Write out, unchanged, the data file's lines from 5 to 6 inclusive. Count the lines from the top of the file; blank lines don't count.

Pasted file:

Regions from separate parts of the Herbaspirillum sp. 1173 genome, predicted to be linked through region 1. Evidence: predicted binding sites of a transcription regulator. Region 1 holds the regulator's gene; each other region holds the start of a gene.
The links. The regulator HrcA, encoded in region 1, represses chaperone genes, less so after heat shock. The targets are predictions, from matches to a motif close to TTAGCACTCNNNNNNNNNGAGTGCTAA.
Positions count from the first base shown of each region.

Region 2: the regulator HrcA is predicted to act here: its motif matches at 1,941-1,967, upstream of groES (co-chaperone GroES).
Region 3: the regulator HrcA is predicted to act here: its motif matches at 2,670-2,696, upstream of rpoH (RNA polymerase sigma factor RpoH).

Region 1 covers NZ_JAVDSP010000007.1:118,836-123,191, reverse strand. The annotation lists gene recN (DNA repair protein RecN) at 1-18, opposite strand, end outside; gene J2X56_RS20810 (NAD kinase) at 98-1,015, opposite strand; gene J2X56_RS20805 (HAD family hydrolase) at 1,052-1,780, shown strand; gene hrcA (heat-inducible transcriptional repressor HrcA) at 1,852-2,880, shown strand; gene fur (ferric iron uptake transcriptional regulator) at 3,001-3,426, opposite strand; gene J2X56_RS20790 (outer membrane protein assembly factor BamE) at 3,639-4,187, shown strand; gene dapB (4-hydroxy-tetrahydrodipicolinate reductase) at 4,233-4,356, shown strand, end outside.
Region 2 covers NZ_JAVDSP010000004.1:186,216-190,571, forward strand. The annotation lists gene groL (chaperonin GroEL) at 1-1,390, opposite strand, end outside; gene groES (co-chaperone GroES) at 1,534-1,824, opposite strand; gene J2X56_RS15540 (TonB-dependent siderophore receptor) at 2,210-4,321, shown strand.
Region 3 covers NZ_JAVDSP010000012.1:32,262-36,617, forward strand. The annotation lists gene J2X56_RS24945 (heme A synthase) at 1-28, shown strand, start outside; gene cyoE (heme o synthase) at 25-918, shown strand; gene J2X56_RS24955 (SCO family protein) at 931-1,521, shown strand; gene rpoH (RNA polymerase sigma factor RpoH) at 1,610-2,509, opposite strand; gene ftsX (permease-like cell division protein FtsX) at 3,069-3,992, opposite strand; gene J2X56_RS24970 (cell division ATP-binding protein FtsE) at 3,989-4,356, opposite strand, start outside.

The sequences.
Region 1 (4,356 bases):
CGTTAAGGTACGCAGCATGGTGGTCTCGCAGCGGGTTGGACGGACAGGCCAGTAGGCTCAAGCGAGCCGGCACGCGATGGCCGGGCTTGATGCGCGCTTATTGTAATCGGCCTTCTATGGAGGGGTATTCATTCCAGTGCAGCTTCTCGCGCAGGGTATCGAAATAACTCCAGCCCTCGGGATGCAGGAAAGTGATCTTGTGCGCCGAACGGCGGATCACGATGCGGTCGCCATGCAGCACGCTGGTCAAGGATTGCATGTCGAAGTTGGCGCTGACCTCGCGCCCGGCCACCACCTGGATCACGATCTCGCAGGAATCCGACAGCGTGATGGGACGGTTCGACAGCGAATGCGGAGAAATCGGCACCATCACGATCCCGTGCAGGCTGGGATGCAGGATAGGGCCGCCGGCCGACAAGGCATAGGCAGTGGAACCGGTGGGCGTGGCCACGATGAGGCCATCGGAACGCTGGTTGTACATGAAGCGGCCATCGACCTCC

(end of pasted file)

Region 3: the regulator HrcA is predicted to act here: its motif matches at 2,670-2,696, upstream of rpoH (RNA polymerase sigma factor RpoH).

Region 1 covers NZ_JAVDSP010000007.1:118,836-123,191, reverse strand. The annotation lists gene recN (DNA repair protein RecN) at 1-18, opposite strand, end outside; gene J2X56_RS20810 (NAD kinase) at 98-1,015, opposite strand; gene J2X56_RS20805 (HAD family hydrolase) at 1,052-1,780, shown strand; gene hrcA (heat-inducible transcriptional repressor HrcA) at 1,852-2,880, shown strand; gene fur (ferric iron uptake transcriptional regulator) at 3,001-3,426, opposite strand; gene J2X56_RS20790 (outer membrane protein assembly factor BamE) at 3,639-4,187, shown strand; gene dapB (4-hydroxy-tetrahydrodipicolinate reductase) at 4,233-4,356, shown strand, end outside.